The Jenkins Estate

The Tualatin Hills Parks and Recreation department continues to surprise me. First there was the Cooper Mountain nature preserve which I have written about before. When researching that, I came across the Jenkins Estate and have had that on my list of places to go for a while now. Until recently, I hadn’t really put much of a priority on it. Yesterday I went and what a great property. Let me start with a little history…

Belle and Ralph Jenkins bought the 68 acre property on the top of Cooper Mountain (part of Beaverton now) in 1913 and wanted it to satisfy her love of horses. They built a large stable and covered riding area. They also put in extensive English style gardens, although I have not been able to discover who the architect was. I tell you – he was good. It includes a tea garden, ponds, wetlands area, rhododendron gardens, lawns, forest walks and so much more. Unlike “The Oregon Garden”, this garden was masterfully designed and everything hangs together properly. There are some area of the garden where this is not so, and I am guessing that these areas were changed from their original purpose or designed later by people who did not quite understand the whole concept. Still, the gardens are delightful and very well tended to.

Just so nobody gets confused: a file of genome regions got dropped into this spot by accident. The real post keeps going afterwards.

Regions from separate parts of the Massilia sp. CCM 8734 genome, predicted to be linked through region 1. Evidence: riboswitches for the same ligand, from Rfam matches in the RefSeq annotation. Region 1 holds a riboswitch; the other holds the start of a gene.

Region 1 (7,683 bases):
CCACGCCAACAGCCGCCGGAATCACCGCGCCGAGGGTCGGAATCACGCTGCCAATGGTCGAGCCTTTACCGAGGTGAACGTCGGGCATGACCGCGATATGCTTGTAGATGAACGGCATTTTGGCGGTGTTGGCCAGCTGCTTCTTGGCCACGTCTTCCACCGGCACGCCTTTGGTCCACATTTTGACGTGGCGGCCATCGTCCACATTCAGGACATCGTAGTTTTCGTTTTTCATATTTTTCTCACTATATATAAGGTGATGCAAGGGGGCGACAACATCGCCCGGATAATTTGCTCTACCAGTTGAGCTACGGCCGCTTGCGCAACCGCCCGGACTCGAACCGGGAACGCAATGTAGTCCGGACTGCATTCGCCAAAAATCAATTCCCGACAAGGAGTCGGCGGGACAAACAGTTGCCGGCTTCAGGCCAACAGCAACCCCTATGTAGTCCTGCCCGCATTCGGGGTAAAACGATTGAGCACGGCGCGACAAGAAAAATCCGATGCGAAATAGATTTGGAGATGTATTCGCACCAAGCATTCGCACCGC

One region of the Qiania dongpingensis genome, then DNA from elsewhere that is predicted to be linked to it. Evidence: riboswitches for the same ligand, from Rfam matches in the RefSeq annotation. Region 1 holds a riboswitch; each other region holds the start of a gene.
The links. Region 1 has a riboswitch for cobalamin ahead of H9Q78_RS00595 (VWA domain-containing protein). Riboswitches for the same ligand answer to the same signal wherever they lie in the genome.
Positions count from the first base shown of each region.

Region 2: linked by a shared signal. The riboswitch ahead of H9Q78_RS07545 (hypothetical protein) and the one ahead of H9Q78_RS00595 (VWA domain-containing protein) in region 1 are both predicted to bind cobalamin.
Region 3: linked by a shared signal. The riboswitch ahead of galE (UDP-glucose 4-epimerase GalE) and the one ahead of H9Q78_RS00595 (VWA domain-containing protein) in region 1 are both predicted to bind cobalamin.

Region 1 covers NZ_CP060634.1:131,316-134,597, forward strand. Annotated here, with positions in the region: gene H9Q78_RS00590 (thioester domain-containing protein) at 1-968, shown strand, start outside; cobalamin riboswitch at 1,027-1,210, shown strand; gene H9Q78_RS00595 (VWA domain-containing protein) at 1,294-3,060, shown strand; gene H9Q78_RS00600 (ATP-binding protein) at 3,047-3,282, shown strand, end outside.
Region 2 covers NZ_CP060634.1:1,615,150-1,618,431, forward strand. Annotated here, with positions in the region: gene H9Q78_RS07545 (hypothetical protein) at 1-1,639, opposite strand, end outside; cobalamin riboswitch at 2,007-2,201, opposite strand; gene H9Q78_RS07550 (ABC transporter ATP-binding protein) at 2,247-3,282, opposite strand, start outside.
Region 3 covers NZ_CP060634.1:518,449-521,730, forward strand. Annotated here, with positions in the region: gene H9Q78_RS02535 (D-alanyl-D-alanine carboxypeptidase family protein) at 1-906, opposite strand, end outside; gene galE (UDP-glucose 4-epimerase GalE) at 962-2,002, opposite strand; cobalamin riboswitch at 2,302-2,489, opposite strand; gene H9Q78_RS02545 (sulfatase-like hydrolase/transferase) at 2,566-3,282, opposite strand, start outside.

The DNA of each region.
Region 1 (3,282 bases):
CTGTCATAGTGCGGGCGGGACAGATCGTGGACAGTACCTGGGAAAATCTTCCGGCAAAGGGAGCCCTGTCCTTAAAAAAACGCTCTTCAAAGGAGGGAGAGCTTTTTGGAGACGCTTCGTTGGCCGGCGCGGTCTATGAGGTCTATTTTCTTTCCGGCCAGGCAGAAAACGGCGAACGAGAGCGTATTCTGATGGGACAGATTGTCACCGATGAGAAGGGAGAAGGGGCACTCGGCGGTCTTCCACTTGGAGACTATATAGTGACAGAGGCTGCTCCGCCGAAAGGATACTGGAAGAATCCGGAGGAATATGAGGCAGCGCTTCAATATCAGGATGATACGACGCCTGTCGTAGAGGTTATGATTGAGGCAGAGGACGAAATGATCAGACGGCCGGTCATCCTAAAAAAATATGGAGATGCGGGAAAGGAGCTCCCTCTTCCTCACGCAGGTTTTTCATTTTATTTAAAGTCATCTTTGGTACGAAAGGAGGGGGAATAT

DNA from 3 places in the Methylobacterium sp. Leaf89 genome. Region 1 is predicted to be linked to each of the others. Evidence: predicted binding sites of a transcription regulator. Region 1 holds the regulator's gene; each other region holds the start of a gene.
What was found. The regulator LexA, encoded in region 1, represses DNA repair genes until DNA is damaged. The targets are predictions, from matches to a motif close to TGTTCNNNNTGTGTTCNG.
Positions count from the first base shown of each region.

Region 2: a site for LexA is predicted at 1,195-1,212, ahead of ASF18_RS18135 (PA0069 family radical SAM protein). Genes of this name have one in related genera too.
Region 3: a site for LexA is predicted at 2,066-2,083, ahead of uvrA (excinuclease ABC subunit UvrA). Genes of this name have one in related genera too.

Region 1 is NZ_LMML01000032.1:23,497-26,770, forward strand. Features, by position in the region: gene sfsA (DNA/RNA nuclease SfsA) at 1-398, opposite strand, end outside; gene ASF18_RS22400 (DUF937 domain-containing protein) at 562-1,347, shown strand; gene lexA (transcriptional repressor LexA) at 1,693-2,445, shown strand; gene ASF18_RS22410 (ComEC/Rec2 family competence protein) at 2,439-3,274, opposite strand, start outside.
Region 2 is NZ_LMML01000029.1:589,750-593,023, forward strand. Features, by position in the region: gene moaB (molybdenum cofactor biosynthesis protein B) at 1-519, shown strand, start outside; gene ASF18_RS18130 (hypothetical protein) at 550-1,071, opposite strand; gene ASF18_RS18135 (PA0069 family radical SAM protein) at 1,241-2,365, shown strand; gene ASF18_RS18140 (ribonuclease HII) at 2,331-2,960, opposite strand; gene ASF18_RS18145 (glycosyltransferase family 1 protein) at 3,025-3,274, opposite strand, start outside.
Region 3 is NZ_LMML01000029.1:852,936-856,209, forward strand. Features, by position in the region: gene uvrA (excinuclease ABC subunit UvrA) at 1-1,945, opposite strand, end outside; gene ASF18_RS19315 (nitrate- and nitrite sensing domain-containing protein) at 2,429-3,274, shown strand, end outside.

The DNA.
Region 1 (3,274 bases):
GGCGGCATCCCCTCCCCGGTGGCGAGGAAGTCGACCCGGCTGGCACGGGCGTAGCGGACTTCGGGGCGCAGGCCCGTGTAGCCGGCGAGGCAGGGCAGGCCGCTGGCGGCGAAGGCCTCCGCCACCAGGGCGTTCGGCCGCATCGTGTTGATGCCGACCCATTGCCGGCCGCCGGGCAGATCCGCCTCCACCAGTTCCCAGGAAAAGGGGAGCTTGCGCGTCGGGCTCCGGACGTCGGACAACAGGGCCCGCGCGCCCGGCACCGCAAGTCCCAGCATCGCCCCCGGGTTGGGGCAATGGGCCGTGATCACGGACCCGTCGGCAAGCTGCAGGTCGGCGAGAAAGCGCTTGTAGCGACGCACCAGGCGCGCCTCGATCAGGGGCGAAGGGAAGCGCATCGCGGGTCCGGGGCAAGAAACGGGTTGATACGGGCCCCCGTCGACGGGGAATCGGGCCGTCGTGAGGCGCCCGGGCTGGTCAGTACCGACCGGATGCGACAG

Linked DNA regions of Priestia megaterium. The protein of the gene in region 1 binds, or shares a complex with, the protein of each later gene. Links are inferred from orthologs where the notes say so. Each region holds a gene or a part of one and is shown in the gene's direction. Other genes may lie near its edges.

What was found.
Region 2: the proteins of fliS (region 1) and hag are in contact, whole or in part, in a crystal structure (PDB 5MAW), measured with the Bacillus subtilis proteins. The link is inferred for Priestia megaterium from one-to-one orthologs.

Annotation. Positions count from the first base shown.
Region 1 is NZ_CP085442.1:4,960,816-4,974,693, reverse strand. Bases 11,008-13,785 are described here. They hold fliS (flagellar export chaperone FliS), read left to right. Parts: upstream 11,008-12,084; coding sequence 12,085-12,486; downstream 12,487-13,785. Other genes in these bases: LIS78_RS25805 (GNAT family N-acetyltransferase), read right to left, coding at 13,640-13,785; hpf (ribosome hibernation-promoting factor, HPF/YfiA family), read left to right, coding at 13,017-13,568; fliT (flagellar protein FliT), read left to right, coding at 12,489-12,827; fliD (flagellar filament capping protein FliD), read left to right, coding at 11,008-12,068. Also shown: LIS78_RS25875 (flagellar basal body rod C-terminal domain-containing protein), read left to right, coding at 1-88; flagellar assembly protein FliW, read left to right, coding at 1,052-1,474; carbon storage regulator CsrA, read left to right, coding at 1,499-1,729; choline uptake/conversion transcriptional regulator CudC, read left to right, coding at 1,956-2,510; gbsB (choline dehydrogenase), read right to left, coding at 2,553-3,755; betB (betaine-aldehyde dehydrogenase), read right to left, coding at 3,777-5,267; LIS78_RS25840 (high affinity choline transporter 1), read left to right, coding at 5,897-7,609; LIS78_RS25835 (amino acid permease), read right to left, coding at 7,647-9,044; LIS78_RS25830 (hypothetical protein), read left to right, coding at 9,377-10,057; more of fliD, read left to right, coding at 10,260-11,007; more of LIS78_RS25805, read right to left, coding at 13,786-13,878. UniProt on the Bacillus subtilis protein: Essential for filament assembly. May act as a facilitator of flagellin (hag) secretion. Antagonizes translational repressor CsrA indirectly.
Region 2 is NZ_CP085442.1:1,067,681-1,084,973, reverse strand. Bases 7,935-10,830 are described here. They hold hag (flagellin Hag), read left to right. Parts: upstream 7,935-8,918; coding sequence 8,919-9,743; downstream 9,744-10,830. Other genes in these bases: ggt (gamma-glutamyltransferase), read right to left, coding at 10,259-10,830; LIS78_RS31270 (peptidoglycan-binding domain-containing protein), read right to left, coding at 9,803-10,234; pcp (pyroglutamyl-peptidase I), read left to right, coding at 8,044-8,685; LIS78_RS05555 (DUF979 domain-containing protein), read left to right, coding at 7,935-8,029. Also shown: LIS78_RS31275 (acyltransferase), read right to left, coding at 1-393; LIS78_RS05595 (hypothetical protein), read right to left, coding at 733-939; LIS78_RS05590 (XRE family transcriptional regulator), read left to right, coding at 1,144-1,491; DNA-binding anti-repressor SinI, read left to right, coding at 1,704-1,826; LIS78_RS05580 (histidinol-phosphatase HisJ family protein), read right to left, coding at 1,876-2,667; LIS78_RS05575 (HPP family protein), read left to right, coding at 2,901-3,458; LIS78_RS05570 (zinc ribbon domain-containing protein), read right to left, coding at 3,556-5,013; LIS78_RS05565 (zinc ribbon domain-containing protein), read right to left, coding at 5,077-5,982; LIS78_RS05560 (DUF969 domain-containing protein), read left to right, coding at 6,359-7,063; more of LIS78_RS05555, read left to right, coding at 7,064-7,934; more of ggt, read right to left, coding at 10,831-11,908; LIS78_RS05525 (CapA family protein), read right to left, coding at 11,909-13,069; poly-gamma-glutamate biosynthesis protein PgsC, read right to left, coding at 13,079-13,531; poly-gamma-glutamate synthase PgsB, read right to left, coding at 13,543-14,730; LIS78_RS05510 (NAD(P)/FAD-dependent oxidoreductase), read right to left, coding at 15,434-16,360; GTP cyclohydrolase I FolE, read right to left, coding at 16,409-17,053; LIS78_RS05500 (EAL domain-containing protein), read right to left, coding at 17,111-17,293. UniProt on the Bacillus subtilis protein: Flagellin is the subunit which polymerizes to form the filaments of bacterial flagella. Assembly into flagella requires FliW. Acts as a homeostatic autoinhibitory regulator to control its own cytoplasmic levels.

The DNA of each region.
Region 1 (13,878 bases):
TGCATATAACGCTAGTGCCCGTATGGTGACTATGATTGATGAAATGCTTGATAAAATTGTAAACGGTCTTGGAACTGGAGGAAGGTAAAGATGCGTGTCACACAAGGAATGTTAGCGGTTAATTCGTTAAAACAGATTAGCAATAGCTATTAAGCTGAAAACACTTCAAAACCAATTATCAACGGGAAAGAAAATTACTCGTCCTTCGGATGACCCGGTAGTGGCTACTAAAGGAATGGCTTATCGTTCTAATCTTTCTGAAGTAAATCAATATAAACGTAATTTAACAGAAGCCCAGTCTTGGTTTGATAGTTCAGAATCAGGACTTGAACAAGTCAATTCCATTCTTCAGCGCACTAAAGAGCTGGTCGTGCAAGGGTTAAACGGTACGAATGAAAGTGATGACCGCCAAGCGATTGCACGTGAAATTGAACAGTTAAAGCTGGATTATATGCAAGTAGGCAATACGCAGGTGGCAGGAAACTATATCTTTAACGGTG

The property was sold to a land developer in 1971 but it became clear that getting sewer services there was going to be a long time coming. The Park District bought the property in 1976 and I am pleased to say they have totally preserved and probably improved upon the structures and the gardens. Today the property is available for corporate meetings, weddings or just to take a quiet stroll around. Now that is what I call preserving things of value and making them available to the public.

As soon as I entered the property I felt a kind of peace and excitement. The big question was which direction to head in first. I took the wooded trails and looked off into small meadow areas in clearings. A variety of trees were present as well as thick undergrowth. Every now and then I watch catch a glimpse of one of the structures on the site. I pictured myself as a child exploring this estate, trying to find the best tree to climb, or the location to build a secret hiding place. I think any child would have loved to have lived here and I can so imaging the adventures that would have been possible. The sad part about it is that they never had children.

Also present on the site is Camp Rivendale. This is a summer day camp and recreational area for at-risk youths and individuals with disabilities or behaviorally challenged. My hat is off to them for doing this!

I will be writing a lot more about this place, but that will have to wait for another time. Entrance to the grounds is free year round. Times are approximate but there was a nice big sign on the gate saying the time that they would be closing. The main building was in use when I visited so I will also have to go back sometime to explore this log home that was built in 1912.

What can I say – I am becoming a fan of the Tualatin Hills Parks department.

Brought to you by Brian Bailey

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